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      Sox9 inhibits Wnt signaling by promoting beta-catenin phosphorylation in the nucleus.

      The Journal of Biological Chemistry

      Animals, Base Sequence, Blotting, Western, Cell Line, Cell Nucleus, metabolism, DNA Primers, Fluorescent Antibody Technique, Indirect, Glycogen Synthase Kinase 3, chemistry, Humans, Immunoprecipitation, Mice, Phosphorylation, Protein Transport, SOX9 Transcription Factor, physiology, Signal Transduction, Transducin, Wnt Proteins, beta Catenin

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          Abstract

          Chondrocyte fate determination and maintenance requires Sox9, an intrinsic transcription factor, but is inhibited by Wnt/beta-catenin signaling activated by extrinsic Wnt ligands. Here we explored the underlying molecular mechanism by which Sox9 antagonizes the Wnt/beta-catenin signaling in chondrocyte differentiation. We found that Sox9 employed two distinct mechanisms to inhibit Wnt/beta-catenin signaling: the Sox9 N terminus is necessary and sufficient to promote beta-catenin degradation, whereas the C terminus is required to inhibit beta-catenin transcriptional activity without affecting its stability. Sox9 binds to beta-catenin and components of the beta-catenin "destruction complex," glycogen synthase kinase 3 and beta-transducin repeat containing protein, to promote their nuclear localization. Independent of its DNA binding ability, nuclear localization of Sox9 is both necessary and sufficient to enhance beta-catenin phosphorylation and its subsequent degradation. Thus, one mechanism whereby Sox9 regulates chondrogenesis is to promote efficient beta-catenin phosphorylation in the nucleus. This mechanism may be broadly employed by other intrinsic cell fate determining transcription factors to promptly turn off extrinsic inhibitory Wnt signaling mediated by beta-catenin.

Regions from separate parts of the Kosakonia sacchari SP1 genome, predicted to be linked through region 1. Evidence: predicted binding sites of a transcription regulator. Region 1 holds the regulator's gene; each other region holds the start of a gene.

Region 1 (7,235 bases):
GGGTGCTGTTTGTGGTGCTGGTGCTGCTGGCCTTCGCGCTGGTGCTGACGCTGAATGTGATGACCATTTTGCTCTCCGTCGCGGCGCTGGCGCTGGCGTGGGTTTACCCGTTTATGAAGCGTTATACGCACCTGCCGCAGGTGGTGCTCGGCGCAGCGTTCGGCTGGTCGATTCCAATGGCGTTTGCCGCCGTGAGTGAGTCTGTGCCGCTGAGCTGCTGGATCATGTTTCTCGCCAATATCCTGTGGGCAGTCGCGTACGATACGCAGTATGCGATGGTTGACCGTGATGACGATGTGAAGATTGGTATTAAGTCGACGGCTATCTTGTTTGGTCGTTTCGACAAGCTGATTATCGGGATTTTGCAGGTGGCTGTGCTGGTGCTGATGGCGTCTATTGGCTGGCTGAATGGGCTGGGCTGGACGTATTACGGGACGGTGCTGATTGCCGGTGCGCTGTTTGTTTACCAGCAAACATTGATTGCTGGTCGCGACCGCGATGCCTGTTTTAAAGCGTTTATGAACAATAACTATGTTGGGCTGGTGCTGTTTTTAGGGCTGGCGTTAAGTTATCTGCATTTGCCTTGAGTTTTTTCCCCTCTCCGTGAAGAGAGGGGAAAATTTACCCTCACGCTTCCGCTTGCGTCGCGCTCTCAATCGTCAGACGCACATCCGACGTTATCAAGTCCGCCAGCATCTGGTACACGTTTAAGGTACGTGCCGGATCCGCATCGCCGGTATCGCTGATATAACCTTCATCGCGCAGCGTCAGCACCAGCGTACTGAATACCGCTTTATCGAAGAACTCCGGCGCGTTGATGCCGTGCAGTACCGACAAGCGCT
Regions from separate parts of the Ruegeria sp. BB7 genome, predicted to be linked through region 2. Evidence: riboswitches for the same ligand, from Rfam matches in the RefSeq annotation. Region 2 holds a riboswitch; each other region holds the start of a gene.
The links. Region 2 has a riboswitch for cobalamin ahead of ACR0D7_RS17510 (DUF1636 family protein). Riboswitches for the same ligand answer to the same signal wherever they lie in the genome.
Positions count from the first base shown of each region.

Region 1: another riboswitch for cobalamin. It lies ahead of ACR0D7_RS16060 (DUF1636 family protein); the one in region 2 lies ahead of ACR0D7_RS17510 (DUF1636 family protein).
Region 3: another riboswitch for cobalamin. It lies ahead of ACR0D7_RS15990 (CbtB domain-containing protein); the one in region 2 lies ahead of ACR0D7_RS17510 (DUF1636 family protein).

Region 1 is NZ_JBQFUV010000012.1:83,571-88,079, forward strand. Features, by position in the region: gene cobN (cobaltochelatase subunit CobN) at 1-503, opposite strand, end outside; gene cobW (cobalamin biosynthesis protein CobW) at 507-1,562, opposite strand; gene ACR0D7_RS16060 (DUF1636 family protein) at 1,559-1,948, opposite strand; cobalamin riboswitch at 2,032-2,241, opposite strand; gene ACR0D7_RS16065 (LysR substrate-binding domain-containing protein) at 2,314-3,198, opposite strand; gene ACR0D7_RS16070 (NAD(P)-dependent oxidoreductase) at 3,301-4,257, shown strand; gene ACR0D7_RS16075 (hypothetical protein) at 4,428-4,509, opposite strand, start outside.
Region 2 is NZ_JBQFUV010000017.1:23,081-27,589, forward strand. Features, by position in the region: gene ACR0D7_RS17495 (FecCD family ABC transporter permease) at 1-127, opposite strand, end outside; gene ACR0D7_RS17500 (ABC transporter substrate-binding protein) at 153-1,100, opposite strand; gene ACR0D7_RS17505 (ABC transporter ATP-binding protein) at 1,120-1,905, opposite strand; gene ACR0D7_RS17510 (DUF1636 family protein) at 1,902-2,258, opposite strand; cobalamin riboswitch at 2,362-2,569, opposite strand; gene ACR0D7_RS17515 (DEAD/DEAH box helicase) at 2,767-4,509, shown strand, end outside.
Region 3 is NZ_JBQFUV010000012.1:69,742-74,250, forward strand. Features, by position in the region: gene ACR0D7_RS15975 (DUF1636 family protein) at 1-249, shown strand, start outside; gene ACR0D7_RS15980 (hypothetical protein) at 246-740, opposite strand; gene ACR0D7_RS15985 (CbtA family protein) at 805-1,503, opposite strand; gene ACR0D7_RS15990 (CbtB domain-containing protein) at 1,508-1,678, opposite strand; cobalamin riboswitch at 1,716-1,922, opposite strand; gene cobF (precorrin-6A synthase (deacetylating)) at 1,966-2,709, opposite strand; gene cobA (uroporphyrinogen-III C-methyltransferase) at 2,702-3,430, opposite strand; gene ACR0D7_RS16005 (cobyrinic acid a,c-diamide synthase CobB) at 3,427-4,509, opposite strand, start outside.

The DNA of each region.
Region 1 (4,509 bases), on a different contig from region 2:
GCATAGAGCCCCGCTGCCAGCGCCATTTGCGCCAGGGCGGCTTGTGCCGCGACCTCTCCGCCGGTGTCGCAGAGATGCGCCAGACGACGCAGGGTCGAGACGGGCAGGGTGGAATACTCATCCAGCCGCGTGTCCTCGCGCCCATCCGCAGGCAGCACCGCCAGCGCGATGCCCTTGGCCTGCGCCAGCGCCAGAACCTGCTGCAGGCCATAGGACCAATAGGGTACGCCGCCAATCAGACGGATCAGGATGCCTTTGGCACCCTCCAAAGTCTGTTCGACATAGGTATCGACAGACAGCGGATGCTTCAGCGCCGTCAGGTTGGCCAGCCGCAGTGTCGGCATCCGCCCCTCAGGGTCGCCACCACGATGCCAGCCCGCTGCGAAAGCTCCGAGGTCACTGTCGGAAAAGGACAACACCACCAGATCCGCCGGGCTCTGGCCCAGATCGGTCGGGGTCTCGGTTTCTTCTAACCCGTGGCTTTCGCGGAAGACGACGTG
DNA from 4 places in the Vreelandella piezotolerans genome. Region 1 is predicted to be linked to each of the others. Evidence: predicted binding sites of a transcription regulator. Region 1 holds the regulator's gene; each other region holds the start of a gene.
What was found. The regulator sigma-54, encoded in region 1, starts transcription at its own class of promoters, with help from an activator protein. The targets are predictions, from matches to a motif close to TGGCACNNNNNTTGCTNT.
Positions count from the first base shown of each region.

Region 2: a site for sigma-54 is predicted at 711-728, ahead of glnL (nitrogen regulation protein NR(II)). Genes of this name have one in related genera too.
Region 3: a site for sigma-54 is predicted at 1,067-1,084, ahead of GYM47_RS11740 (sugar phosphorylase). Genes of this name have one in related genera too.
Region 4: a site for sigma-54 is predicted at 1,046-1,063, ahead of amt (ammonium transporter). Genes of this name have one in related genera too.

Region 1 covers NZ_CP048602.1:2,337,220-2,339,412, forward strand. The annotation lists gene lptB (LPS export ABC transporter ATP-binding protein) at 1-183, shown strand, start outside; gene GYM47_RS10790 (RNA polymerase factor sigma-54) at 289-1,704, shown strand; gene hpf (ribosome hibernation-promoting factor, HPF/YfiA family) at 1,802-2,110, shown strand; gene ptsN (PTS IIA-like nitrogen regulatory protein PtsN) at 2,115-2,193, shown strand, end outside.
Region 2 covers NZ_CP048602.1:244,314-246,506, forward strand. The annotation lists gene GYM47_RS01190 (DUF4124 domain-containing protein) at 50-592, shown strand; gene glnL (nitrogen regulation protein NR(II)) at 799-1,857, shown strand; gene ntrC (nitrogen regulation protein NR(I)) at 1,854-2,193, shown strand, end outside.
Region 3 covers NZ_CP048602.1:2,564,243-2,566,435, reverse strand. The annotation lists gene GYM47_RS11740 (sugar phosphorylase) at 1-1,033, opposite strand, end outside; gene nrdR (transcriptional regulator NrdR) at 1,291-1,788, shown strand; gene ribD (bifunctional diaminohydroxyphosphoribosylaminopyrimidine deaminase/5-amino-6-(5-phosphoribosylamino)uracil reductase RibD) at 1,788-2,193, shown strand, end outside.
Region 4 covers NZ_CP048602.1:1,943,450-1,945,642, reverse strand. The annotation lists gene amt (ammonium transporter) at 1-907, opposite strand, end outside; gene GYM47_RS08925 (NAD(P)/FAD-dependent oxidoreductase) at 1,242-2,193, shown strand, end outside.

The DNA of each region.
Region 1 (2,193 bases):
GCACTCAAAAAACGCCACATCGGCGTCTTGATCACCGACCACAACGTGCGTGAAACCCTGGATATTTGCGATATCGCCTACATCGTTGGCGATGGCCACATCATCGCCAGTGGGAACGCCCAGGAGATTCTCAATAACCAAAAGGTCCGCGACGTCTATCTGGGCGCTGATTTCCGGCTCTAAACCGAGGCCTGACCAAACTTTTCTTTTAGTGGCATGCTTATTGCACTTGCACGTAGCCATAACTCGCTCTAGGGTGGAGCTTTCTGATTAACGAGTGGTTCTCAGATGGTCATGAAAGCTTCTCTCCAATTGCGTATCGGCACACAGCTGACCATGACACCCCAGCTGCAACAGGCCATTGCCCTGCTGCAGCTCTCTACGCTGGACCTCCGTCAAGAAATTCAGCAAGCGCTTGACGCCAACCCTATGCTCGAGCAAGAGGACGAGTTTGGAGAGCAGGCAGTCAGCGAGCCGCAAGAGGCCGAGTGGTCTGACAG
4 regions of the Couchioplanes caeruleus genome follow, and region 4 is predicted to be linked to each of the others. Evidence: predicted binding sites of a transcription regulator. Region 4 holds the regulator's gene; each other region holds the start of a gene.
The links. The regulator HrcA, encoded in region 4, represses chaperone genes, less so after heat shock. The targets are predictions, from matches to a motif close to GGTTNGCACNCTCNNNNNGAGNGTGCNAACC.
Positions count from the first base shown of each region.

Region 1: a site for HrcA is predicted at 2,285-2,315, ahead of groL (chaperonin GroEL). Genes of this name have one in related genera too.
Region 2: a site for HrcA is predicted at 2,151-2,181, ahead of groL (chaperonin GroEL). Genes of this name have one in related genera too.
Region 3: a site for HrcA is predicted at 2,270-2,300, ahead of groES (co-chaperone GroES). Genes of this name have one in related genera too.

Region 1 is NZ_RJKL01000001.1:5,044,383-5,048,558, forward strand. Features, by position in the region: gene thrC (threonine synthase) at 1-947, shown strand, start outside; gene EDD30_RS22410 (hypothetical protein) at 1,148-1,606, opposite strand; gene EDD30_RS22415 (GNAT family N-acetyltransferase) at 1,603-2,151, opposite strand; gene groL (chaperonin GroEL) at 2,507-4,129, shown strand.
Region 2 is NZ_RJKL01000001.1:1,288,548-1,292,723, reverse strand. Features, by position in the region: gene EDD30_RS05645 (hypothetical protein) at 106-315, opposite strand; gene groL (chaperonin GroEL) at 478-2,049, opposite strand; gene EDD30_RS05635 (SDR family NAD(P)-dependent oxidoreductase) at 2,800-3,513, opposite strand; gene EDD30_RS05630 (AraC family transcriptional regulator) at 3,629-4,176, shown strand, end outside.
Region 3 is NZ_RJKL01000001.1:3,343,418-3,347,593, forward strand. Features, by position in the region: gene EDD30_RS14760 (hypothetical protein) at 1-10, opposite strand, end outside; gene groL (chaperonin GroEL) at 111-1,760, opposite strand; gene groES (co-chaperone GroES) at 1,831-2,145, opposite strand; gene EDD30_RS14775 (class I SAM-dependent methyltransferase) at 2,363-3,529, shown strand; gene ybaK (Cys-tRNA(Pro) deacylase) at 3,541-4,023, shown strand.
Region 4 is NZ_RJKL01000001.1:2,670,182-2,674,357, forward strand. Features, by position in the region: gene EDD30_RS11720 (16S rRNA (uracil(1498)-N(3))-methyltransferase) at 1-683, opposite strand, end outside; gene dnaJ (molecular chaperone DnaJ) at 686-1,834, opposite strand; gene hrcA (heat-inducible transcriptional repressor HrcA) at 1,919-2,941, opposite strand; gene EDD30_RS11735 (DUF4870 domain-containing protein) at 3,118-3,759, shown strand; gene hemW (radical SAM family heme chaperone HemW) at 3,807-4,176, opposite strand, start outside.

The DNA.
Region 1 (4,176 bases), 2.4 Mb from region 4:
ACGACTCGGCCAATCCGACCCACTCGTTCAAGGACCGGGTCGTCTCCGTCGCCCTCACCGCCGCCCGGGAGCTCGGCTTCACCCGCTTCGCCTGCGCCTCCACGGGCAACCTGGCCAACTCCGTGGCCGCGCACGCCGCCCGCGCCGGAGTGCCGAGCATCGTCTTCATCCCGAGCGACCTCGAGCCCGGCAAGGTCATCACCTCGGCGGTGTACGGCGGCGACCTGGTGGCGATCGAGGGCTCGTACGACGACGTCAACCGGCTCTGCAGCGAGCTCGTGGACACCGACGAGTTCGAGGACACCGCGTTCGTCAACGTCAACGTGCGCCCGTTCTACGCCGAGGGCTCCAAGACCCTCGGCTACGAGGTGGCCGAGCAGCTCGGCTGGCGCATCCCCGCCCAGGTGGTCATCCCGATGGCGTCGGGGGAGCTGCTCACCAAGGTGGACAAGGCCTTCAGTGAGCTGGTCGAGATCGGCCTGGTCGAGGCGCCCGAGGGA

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          Author and article information

          Journal
          19047045
          2631972
          10.1074/jbc.M808048200

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